The Mitochondrial Permeability Transition Pore is Modulated by Oxidative Agents Through Both Pyridine Nucleotides and Glutathione at Two Separate Sites

Authors

  • Boris V. Chernyak,

    1. Consiglio Nazionale delle Ricerche Unit for the Study of Biomembranes and Laboratory of Biophysics and Membrane Biology, Department of Biomedical Sciences, University of Padova, Italy
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  • Paolo Bernardi

    Corresponding author
    1. Consiglio Nazionale delle Ricerche Unit for the Study of Biomembranes and Laboratory of Biophysics and Membrane Biology, Department of Biomedical Sciences, University of Padova, Italy
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P. Bernardi, Department of Biomedical Sciences, University of Padova, Via Trieste 75, 1-35121 Padova, Italy

Abstract

We studied the modulation of the permeability transition pore (MTP), a cyclosporin-A-sensitive channel, in deenergized mitochondria. Rat liver mitochondria were incubated in a potassium gluconate medium and treated with uncoupler, valinomycin, oligomycin and A23187. Under these conditions the membrane and Donnan potentials are collapsed, and no ion gradients are maintained, allowing the study of the dependence of MTP opening on the Ca2+ concentration under a variety of oxidative conditions without the complexities arising from changes of the membrane potential and matrix pH, and from secondary-ion redistribution.

Cross-linking of mitochondrial dithiols with arsenite or phenylarsine oxide, or treatment with tert -butylhydroperoxide leading to complete oxidation of glutathione, increased the sensitivity of MTP opening to Ca2+. This effect could be fully prevented by prior treatment of mitochondria with monobromobimane and restored by reduction with dithiothreitol. The effect of tert-butylhydroperoxide was not additive with that of AsO, and it was completely blocked by modification of reduced glutathione with 1-chloro 2,4-dinitrobenzene through glutathione-S-transferase, indicating that oxidized glutathione affects the pore through the AsO-reactive and PhAsO-reactive dithiol.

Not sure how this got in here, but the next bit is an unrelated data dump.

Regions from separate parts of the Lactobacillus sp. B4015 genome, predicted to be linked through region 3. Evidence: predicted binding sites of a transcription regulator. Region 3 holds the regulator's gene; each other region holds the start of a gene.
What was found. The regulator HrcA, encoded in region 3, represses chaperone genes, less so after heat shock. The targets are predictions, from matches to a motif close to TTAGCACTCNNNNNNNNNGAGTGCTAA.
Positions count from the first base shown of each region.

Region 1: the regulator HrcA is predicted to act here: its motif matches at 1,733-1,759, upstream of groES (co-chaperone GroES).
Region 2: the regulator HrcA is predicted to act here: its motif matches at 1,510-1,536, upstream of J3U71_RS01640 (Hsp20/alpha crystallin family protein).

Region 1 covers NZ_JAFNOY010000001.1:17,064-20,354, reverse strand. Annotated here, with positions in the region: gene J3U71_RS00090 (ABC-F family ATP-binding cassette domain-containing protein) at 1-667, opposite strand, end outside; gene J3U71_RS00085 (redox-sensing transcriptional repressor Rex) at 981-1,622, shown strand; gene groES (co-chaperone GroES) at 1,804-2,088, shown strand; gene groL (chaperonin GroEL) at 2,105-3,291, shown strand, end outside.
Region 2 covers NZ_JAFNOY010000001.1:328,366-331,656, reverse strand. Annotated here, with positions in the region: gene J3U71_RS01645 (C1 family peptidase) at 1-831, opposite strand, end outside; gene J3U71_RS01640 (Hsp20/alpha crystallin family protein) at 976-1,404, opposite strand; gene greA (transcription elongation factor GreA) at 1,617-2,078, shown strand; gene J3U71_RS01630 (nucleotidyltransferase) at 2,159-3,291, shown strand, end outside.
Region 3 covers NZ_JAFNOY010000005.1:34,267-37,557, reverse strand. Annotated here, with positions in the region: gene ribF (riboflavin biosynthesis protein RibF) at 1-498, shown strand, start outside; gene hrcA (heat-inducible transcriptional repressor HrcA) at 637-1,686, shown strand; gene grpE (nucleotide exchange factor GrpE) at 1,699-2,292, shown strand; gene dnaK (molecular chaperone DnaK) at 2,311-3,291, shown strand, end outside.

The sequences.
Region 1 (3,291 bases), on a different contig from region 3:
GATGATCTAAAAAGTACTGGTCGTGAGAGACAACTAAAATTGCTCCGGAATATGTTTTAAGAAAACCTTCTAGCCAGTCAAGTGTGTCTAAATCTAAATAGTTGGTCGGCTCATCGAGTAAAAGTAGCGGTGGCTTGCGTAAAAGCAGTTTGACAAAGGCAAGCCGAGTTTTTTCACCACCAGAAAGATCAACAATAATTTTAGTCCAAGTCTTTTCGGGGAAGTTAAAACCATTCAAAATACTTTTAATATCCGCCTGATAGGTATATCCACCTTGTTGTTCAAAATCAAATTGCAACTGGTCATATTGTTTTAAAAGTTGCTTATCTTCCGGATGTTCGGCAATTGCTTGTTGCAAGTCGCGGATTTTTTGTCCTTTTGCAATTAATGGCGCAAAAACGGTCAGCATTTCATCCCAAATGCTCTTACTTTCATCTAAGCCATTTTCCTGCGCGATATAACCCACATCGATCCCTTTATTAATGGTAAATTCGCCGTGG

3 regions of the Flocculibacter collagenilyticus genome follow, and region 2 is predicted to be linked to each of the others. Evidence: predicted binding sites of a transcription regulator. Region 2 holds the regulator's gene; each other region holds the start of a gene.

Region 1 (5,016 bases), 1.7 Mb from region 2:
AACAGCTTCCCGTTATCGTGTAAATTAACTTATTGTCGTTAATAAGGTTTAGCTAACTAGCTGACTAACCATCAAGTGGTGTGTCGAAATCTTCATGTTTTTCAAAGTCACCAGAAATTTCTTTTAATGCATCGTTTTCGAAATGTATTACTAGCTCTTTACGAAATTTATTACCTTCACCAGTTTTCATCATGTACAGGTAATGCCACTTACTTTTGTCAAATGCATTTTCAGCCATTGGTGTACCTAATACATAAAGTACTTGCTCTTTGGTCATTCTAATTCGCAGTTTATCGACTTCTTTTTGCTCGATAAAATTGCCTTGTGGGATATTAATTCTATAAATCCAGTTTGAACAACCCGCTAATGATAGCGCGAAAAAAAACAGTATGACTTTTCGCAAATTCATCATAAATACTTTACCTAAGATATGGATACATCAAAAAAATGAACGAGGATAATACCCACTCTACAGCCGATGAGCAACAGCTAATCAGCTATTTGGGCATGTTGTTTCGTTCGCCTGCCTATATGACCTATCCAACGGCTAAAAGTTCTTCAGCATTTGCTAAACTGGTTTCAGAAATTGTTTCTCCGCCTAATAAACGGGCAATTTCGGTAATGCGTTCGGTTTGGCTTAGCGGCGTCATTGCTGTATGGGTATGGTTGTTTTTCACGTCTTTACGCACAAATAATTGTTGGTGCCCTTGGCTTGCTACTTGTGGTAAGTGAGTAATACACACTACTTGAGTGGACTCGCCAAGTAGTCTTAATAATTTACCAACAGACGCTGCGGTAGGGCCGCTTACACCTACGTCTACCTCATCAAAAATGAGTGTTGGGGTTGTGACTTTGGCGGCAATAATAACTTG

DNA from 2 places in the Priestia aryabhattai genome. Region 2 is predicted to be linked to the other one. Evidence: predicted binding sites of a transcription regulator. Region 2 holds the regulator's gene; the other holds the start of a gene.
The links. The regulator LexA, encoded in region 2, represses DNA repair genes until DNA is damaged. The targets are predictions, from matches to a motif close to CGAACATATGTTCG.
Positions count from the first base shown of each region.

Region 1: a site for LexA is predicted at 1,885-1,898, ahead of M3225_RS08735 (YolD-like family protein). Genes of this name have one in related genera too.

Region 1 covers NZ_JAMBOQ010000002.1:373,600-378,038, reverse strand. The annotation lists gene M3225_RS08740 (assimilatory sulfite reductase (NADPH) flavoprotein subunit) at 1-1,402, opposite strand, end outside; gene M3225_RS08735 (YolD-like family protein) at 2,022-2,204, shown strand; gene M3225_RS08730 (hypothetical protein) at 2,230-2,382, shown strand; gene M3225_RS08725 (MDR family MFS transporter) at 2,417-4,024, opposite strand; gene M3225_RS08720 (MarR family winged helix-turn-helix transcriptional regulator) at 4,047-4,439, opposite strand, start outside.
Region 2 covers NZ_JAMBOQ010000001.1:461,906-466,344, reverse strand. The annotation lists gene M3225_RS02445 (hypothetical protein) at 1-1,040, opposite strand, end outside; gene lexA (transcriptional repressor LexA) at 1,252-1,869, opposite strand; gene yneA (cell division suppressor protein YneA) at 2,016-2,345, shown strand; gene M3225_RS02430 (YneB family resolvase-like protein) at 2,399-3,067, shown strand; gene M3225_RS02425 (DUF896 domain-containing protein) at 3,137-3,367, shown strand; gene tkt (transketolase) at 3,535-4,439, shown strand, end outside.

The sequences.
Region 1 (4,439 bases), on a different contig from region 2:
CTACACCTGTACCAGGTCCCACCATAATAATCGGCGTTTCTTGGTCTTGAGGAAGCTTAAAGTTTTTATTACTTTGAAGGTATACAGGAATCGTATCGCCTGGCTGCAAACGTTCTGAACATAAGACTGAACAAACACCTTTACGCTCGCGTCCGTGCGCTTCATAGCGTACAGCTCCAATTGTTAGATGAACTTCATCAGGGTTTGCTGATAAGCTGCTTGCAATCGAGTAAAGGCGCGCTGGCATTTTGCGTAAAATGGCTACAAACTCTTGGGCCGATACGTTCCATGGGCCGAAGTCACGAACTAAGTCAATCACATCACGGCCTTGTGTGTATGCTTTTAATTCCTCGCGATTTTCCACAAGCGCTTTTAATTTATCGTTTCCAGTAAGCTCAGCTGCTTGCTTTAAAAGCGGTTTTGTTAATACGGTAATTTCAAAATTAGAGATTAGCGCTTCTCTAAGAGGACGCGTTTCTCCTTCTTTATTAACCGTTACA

Oxidation of mitochondrial pyridine nucleotides by a variety of treatments also increased the sensitivity of MTP opening to Ca2+ under conditions where glutathione was maintained in the reduced state. This effect could be fully prevented when reduced pyridine nucleotides levels were reestablished with 2-hydroxybutyrate but not by treatment with monobromobimane or dithiothreitol.

The effects of dithiol cross-linking or oxidation, and of pyridine nucleotide oxidation on the MTP were additive. The contribution of each of these two oxidative events, when they were induced at the same time, could still be selectively blocked by monobromobimane and dithiothreitol, or by 2-hydroxybutyrate, respectively. Complete oxidation of pyridine nucleotides did not affect the reactivity of the dithiol towards monobromobimane, indicating that it remained in the reduced state.

After transient opening of the MTP, sensitivity to pyridine nucleotide oxidation was lost while sensitivity to dithiol cross-linking was retained. These data indicate that the dithiol belongs to an MTP regulatory component which is larger than the MTP cutoff of about 1500 Da, or is non-diffusible. Taken together, these findings indicate that the MTP is influenced by oxidation-reduction events at two separate sites that can be distinguished experimentally, and that these sites are not connected by common oxidation-reduction intermediates other than glutathione.

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